After Trubisky wins the MVP next season (57 td passes) will the Bears make him the highest paid player in football? Submitted by Ernie McCrackem

No. I’m assuming you’re just being a troll Ernie, but some folks occasionally accuse me of avoiding questions I don’t want to answer or waste time on, so I won’t skip yours, but I also won’t give it any more time than it’s worth.

Again, no!

Is the coach who will lead the bears to a SB victory currently on the team? Submitted by Dan Hawker

Dan, it's a fascinating question but obviously one I would need to have at least some powers of extra sensory perception to answer, and I’m afraid I don’t.

For all the haters around Chicago today, Matt Nagy remains a two-year NFL head coach with one Coach of the Year Award and impeccable credentials for what you’re seeking, but it is hard to ignore some of the disappointing things he did in 2019.

Nagy continues to be quite well regarded by executives around the league – bringing them back from 3-5 by winning four of their next five to get back in the playoff hunt impressed a lot of objective non-Bears fans – but it is fair to wonder whether he has enough respect for the run game or the ability to design and use it well enough to balance out his offense at a “winning” level.

I’ve seen enough overall to still believe he gets the problem and has the smarts to fix it.

I just don’t know him well enough yet to know if ego or stubbornness are getting in his way and could keep him from taking the next step. I am impressed enough by the culture he and Ryan Pace have built and how much his players like playing for him to believe that is the big question he has to answer.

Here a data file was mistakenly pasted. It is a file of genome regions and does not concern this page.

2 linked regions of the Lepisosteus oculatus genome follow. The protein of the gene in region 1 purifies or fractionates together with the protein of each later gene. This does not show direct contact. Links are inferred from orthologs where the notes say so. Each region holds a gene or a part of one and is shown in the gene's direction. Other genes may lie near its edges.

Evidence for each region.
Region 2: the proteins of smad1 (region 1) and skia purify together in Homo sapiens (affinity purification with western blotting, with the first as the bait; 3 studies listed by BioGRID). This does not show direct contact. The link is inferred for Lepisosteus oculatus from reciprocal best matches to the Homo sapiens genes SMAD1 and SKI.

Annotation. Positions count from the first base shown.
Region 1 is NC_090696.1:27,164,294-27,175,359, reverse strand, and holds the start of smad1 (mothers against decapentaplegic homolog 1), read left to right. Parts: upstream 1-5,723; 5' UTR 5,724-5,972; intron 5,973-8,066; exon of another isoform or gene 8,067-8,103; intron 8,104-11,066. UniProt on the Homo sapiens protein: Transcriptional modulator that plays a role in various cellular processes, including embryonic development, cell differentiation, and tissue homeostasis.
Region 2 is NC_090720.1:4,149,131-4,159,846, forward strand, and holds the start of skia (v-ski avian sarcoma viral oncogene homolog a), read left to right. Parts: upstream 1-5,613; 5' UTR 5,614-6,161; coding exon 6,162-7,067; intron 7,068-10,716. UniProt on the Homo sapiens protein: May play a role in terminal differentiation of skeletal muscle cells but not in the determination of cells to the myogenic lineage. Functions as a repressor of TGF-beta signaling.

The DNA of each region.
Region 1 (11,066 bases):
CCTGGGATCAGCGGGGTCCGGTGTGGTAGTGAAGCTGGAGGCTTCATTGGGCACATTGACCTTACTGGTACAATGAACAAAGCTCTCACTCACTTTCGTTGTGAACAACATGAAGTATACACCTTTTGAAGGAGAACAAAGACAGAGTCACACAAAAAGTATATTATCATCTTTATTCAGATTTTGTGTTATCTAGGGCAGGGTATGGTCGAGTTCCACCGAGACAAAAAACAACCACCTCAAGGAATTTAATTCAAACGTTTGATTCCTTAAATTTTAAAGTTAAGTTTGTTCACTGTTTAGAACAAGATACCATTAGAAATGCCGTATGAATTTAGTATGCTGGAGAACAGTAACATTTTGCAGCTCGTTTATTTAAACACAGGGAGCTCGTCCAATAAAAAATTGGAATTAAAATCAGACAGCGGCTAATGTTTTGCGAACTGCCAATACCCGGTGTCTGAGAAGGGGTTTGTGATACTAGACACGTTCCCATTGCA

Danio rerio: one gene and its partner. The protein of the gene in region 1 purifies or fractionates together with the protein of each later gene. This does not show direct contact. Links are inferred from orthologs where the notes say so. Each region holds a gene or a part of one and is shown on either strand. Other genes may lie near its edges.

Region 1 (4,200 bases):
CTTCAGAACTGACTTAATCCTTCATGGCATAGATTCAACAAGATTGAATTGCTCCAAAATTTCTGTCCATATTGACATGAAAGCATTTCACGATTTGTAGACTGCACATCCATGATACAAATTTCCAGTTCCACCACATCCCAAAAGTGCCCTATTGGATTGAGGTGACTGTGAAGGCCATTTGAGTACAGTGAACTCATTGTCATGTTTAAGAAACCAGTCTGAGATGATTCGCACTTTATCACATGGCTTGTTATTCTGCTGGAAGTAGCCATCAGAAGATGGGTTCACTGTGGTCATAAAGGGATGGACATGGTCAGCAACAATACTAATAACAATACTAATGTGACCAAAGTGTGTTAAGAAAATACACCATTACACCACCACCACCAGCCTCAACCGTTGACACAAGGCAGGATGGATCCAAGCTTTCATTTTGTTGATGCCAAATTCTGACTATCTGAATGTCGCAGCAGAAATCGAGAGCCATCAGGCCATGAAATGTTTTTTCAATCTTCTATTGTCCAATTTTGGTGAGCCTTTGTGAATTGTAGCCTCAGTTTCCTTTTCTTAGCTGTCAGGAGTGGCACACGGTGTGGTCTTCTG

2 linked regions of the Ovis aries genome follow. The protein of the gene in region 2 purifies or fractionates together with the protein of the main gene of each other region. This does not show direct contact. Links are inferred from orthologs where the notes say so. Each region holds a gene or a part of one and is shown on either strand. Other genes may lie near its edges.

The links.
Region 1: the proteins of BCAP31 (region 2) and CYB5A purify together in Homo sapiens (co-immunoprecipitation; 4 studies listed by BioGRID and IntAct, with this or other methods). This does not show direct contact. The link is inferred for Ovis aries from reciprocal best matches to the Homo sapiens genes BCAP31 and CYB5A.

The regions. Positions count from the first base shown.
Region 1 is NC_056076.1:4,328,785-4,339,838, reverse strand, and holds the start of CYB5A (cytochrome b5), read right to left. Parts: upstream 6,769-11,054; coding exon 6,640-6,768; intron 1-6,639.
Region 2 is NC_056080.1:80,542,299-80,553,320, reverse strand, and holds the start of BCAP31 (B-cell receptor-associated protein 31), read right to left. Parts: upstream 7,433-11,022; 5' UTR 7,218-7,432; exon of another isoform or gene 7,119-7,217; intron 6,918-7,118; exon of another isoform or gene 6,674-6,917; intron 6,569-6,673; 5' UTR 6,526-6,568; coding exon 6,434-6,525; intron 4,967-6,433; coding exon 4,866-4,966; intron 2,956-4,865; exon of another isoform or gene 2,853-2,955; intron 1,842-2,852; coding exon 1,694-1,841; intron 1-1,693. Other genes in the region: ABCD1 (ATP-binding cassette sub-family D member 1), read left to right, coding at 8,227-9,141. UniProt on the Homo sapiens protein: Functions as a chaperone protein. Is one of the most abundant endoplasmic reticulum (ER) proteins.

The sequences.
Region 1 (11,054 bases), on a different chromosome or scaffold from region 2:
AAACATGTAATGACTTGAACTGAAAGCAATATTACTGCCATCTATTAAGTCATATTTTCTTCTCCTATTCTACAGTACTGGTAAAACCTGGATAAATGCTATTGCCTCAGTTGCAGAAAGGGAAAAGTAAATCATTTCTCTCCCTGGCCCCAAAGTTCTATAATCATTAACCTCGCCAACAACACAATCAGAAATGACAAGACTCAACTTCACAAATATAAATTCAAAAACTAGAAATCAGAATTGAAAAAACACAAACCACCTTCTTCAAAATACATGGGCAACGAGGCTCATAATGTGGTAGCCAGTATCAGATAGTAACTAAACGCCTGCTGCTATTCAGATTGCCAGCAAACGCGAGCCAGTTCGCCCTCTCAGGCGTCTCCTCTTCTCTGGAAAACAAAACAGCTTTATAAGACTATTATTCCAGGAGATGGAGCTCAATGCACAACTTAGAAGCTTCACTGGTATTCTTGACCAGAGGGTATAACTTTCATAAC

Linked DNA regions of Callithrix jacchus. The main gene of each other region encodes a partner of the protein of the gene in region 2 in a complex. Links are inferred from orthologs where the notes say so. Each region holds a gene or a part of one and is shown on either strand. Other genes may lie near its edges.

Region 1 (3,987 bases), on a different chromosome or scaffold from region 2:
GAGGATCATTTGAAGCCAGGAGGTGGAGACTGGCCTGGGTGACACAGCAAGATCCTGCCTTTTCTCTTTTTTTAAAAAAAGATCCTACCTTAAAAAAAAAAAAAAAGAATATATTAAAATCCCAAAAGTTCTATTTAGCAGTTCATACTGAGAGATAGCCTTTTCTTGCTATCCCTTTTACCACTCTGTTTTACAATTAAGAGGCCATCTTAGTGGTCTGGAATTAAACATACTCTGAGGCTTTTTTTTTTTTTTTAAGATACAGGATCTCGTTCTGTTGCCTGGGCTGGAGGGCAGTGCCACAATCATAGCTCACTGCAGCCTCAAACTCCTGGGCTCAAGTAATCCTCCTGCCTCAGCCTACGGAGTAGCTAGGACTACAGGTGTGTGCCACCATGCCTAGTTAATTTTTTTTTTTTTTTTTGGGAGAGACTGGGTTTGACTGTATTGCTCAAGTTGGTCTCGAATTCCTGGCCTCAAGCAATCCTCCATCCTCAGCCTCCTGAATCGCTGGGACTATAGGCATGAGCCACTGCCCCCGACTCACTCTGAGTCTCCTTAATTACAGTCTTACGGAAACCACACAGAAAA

Chuck Pagano should get a chance to be a head coach in the NFL again, but if it were with the Bears it would have to be because Nagy failed, and for that to happen there would likely be a fair amount of personnel turnover bringing into question whether or not the Bears would have the talent for a Super Bowl regardless of who the coach is.

But Pagano may be a Super Bowl-type head coach.

Dave Ragone and John DeFilippo are highly thought of young coaches who could eventually have head coaching opportunities ahead of them — it’s just too soon to tell.

Can the Bears win another Super Bowl under the current ownership? Submitted by Chuck Chuckelson

Yes they can Chuck, as long as the family continues to stay completely out of the football side of the operation — as they have ever since George McCaskey took over for Michael — and they hire the right football people.

While they aren’t there at the moment, with no more than 4-6 of the right additional players and continued development of Matt Nagy as a head coach, they could contend as soon as the next year or two

Why are you such a Bears apologist? Submitted by some jerk

Let me ask you a question: While I know it is a minority and probably a small minority of which you are obviously a member, why is it that some Bears fans are ignorant enough to believe that any analyst who insists on being objective and looking at both sides of every issue is a homer or an apologist?

Had you read, watched and listened to all my work, you’d know you couldn’t be further from the truth with your question.